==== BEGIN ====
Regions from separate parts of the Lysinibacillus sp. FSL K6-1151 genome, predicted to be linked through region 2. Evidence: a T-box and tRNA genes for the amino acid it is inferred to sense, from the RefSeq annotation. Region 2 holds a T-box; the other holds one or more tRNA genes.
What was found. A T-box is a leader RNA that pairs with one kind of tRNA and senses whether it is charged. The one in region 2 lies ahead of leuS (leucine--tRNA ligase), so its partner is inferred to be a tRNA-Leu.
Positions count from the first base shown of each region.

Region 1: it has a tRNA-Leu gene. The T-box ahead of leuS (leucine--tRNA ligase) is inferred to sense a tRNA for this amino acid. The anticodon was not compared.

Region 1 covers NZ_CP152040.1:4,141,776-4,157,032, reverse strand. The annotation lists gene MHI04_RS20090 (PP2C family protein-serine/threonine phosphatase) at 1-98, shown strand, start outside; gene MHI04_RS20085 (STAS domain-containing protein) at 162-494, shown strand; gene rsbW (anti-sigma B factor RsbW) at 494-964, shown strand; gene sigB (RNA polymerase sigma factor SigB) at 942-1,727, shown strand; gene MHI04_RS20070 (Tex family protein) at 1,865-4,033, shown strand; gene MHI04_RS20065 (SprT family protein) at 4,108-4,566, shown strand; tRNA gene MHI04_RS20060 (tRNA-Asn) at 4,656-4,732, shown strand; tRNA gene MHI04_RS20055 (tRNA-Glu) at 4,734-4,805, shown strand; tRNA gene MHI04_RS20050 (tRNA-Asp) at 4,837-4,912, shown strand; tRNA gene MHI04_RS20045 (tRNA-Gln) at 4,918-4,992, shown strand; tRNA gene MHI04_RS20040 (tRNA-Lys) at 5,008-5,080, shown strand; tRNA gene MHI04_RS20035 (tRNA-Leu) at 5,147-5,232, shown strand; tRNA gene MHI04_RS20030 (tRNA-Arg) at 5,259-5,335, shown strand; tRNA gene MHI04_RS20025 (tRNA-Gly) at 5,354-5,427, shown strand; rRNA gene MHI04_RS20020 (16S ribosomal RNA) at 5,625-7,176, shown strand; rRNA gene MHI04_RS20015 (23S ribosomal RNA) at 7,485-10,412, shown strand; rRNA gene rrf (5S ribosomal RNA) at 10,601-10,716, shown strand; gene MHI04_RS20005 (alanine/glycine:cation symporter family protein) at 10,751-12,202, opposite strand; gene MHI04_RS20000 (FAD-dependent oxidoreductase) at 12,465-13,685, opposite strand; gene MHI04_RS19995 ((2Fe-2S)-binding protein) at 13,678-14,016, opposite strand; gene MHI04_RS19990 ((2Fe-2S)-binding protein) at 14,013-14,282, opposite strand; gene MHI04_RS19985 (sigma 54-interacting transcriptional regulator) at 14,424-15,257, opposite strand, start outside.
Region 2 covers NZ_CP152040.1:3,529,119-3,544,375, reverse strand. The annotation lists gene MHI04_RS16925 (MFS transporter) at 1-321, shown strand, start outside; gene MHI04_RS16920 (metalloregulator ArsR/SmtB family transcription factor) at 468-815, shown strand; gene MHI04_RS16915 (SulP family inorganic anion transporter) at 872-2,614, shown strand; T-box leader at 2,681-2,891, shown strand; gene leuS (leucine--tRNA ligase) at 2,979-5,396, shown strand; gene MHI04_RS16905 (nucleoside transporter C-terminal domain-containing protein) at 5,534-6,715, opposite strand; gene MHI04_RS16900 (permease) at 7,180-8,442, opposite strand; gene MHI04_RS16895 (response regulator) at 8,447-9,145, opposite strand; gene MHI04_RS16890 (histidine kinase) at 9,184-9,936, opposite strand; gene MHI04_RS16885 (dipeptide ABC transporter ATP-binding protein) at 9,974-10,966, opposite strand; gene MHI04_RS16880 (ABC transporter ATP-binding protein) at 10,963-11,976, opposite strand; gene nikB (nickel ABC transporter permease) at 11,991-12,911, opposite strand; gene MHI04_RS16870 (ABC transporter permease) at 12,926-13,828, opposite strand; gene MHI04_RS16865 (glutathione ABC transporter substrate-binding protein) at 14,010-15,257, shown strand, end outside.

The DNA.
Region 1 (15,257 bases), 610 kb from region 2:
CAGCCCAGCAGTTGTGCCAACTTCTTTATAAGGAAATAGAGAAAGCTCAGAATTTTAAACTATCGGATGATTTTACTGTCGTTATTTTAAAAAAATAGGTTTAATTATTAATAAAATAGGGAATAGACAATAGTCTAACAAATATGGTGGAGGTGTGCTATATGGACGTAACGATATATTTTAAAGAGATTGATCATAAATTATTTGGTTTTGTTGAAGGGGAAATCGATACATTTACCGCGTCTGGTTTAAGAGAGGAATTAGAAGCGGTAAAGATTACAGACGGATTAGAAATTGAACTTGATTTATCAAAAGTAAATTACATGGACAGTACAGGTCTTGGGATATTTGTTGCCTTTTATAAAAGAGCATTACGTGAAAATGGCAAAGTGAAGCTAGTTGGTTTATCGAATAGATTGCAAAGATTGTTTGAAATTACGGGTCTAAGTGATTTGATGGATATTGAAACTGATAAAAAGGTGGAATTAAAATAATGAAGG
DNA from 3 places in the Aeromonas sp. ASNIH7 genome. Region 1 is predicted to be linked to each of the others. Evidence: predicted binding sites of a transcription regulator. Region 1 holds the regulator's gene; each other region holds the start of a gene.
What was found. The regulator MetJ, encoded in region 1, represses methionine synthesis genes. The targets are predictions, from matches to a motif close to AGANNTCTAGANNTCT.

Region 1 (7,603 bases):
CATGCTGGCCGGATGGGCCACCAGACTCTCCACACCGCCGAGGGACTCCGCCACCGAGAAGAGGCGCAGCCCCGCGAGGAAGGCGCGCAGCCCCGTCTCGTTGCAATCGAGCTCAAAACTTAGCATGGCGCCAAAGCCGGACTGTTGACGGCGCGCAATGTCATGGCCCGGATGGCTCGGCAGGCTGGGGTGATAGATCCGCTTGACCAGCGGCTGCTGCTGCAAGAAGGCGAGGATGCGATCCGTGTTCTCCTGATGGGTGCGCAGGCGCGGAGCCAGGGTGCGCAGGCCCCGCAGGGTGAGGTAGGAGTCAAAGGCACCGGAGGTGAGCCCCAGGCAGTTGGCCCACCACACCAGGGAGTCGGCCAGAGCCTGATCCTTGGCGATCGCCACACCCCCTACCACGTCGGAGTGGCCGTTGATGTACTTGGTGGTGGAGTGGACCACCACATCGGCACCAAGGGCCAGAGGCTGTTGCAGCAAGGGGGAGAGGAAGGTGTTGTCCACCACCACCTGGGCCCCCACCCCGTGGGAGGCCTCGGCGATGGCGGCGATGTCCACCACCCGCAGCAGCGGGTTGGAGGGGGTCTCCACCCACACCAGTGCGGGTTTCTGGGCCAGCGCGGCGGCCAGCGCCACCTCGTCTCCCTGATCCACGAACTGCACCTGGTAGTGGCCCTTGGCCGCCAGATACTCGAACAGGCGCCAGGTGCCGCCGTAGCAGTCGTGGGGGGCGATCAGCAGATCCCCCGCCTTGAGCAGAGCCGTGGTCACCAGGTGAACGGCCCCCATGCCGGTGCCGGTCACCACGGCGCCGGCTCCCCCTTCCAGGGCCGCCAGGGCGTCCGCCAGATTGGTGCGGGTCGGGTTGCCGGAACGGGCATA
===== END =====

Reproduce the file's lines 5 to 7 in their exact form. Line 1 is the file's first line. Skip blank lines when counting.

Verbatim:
Region 1 covers NZ_CP152040.1:4,141,776-4,157,032, reverse strand. The annotation lists gene MHI04_RS20090 (PP2C family protein-serine/threonine phosphatase) at 1-98, shown strand, start outside; gene MHI04_RS20085 (STAS domain-containing protein) at 162-494, shown strand; gene rsbW (anti-sigma B factor RsbW) at 494-964, shown strand; gene sigB (RNA polymerase sigma factor SigB) at 942-1,727, shown strand; gene MHI04_RS20070 (Tex family protein) at 1,865-4,033, shown strand; gene MHI04_RS20065 (SprT family protein) at 4,108-4,566, shown strand; tRNA gene MHI04_RS20060 (tRNA-Asn) at 4,656-4,732, shown strand; tRNA gene MHI04_RS20055 (tRNA-Glu) at 4,734-4,805, shown strand; tRNA gene MHI04_RS20050 (tRNA-Asp) at 4,837-4,912, shown strand; tRNA gene MHI04_RS20045 (tRNA-Gln) at 4,918-4,992, shown strand; tRNA gene MHI04_RS20040 (tRNA-Lys) at 5,008-5,080, shown strand; tRNA gene MHI04_RS20035 (tRNA-Leu) at 5,147-5,232, shown strand; tRNA gene MHI04_RS20030 (tRNA-Arg) at 5,259-5,335, shown strand; tRNA gene MHI04_RS20025 (tRNA-Gly) at 5,354-5,427, shown strand; rRNA gene MHI04_RS20020 (16S ribosomal RNA) at 5,625-7,176, shown strand; rRNA gene MHI04_RS20015 (23S ribosomal RNA) at 7,485-10,412, shown strand; rRNA gene rrf (5S ribosomal RNA) at 10,601-10,716, shown strand; gene MHI04_RS20005 (alanine/glycine:cation symporter family protein) at 10,751-12,202, opposite strand; gene MHI04_RS20000 (FAD-dependent oxidoreductase) at 12,465-13,685, opposite strand; gene MHI04_RS19995 ((2Fe-2S)-binding protein) at 13,678-14,016, opposite strand; gene MHI04_RS19990 ((2Fe-2S)-binding protein) at 14,013-14,282, opposite strand; gene MHI04_RS19985 (sigma 54-interacting transcriptional regulator) at 14,424-15,257, opposite strand, start outside.
Region 2 covers NZ_CP152040.1:3,529,119-3,544,375, reverse strand. The annotation lists gene MHI04_RS16925 (MFS transporter) at 1-321, shown strand, start outside; gene MHI04_RS16920 (metalloregulator ArsR/SmtB family transcription factor) at 468-815, shown strand; gene MHI04_RS16915 (SulP family inorganic anion transporter) at 872-2,614, shown strand; T-box leader at 2,681-2,891, shown strand; gene leuS (leucine--tRNA ligase) at 2,979-5,396, shown strand; gene MHI04_RS16905 (nucleoside transporter C-terminal domain-containing protein) at 5,534-6,715, opposite strand; gene MHI04_RS16900 (permease) at 7,180-8,442, opposite strand; gene MHI04_RS16895 (response regulator) at 8,447-9,145, opposite strand; gene MHI04_RS16890 (histidine kinase) at 9,184-9,936, opposite strand; gene MHI04_RS16885 (dipeptide ABC transporter ATP-binding protein) at 9,974-10,966, opposite strand; gene MHI04_RS16880 (ABC transporter ATP-binding protein) at 10,963-11,976, opposite strand; gene nikB (nickel ABC transporter permease) at 11,991-12,911, opposite strand; gene MHI04_RS16870 (ABC transporter permease) at 12,926-13,828, opposite strand; gene MHI04_RS16865 (glutathione ABC transporter substrate-binding protein) at 14,010-15,257, shown strand, end outside.

The DNA.